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J Neurosci Res. 2017 May;95(5):1144-1160. doi: 10.1002/jnr.23970. Epub 2016 Nov 8.

Unraveling the genetic architecture of copy number variants associated with schizophrenia and other neuropsychiatric disorders.

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Department of Human Genetics, Emory University School of Medicine, Atlanta, Georgia.
Department of Epidemiology, Rollins School of Public Health, Emory University, Atlanta, Georgia.


Recent studies show that the complex genetic architecture of schizophrenia (SZ) is driven in part by polygenic components, or the cumulative effect of variants of small effect in many genes, as well as rare single-locus variants with large effect sizes. Here we discuss genetic aberrations known as copy number variants (CNVs), which fall in the latter category and are associated with a high risk for SZ and other neuropsychiatric disorders. We briefly review recurrent CNVs associated with SZ, and then highlight one CNV in particular, a recurrent 1.6-Mb deletion on chromosome 3q29, which is estimated to confer a 40-fold increased risk for SZ. Additionally, we describe the use of genetic mouse models, behavioral tools, and patient-derived induced pluripotent stem cells as a means to study CNVs in the hope of gaining mechanistic insight into their respective disorders. Taken together, the genomic data connecting CNVs with a multitude of human neuropsychiatric disease, our current technical ability to model such chromosomal anomalies in mouse, and the existence of precise behavioral measures of endophenotypes argue that the time is ripe for systematic dissection of the genetic mechanisms underlying such disease.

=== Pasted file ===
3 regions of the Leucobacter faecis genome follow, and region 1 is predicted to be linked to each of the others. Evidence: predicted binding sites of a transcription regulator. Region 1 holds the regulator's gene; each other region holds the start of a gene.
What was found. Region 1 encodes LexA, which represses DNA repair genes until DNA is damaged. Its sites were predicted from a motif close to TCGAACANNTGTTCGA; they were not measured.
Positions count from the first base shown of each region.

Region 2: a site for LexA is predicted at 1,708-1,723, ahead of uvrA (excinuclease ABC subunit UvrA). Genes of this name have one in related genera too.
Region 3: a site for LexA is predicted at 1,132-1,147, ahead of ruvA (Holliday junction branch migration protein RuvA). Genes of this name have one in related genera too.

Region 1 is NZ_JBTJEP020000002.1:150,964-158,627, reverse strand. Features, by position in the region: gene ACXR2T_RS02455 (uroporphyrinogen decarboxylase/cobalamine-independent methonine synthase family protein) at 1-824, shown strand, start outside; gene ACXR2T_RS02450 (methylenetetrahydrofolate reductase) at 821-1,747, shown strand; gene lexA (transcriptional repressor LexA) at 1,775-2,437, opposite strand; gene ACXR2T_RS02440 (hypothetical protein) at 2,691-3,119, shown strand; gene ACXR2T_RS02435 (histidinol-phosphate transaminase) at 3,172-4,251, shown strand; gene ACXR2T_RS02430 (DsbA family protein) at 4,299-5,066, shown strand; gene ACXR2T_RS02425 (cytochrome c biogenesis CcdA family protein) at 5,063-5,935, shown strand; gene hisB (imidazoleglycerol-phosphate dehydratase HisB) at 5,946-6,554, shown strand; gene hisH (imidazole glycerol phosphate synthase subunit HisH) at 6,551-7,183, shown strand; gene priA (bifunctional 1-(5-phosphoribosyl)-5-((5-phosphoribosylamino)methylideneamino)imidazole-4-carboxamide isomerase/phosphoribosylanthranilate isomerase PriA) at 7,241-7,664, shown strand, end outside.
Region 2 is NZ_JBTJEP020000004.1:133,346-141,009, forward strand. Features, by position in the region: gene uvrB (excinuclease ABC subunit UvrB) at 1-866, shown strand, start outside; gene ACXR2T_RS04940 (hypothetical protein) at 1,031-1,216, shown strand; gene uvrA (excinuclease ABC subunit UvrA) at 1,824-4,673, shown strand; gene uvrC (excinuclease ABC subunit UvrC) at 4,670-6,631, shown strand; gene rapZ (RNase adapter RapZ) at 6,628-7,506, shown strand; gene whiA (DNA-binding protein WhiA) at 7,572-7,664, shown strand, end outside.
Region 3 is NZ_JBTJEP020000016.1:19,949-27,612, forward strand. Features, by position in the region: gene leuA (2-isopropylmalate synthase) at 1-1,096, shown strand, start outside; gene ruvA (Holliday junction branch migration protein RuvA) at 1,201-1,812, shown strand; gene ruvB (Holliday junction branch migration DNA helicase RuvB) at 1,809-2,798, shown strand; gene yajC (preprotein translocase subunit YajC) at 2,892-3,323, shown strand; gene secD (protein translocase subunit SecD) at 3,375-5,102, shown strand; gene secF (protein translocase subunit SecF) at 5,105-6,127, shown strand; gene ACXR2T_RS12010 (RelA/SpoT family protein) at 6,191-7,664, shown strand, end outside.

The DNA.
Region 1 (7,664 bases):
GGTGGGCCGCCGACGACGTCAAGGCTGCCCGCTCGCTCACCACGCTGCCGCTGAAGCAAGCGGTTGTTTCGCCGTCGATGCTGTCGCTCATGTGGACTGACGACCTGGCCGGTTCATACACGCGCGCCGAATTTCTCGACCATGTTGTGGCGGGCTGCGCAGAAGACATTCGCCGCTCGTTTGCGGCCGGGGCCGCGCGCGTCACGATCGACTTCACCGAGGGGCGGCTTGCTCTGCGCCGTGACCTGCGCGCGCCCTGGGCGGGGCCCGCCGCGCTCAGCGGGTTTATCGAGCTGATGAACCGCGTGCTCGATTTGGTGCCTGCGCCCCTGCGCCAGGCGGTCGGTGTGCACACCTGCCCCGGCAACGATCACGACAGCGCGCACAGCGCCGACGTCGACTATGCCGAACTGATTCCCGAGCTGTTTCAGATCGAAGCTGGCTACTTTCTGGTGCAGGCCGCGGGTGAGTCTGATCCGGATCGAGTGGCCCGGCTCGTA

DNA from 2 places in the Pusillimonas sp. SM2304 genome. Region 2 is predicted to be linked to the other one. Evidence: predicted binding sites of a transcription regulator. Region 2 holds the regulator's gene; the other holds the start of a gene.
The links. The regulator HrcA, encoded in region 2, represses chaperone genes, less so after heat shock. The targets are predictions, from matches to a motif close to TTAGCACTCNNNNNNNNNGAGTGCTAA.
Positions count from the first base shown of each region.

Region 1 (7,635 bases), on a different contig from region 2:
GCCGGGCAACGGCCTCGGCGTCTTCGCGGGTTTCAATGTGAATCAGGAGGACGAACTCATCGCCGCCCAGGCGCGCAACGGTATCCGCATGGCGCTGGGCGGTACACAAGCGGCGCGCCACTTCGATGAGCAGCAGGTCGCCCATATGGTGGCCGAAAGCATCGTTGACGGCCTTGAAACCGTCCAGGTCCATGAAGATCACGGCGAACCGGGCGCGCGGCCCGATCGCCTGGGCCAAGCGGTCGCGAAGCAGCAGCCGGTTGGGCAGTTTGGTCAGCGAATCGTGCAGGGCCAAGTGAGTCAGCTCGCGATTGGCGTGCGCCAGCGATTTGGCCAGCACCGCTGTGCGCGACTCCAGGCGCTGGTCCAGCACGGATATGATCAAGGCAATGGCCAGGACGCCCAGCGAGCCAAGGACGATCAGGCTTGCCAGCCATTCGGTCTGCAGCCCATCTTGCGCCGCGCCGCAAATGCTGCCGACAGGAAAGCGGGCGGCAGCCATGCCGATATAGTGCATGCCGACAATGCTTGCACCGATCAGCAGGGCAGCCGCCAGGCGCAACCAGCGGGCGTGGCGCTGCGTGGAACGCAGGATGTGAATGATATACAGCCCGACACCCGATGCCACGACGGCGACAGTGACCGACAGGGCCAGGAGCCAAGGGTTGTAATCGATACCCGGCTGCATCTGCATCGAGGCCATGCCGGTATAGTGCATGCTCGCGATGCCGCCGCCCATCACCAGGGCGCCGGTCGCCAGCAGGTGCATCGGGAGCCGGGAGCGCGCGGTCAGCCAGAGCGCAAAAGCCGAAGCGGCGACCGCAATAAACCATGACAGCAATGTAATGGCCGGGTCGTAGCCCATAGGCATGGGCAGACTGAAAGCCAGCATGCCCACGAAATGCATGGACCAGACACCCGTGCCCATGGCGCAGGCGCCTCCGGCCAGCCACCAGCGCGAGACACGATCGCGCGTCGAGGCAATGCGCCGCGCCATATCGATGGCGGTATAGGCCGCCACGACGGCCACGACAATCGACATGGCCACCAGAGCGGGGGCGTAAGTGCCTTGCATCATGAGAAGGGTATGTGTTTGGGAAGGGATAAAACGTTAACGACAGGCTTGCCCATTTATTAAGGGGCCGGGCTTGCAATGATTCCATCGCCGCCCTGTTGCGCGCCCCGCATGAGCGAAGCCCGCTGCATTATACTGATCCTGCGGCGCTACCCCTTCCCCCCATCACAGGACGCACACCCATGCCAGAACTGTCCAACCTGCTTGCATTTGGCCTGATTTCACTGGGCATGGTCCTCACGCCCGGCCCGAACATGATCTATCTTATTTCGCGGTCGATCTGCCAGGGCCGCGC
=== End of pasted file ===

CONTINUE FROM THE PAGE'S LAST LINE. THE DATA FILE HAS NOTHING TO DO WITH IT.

CNVs; CRISPR; behavioral assays; genetics; schizophrenia

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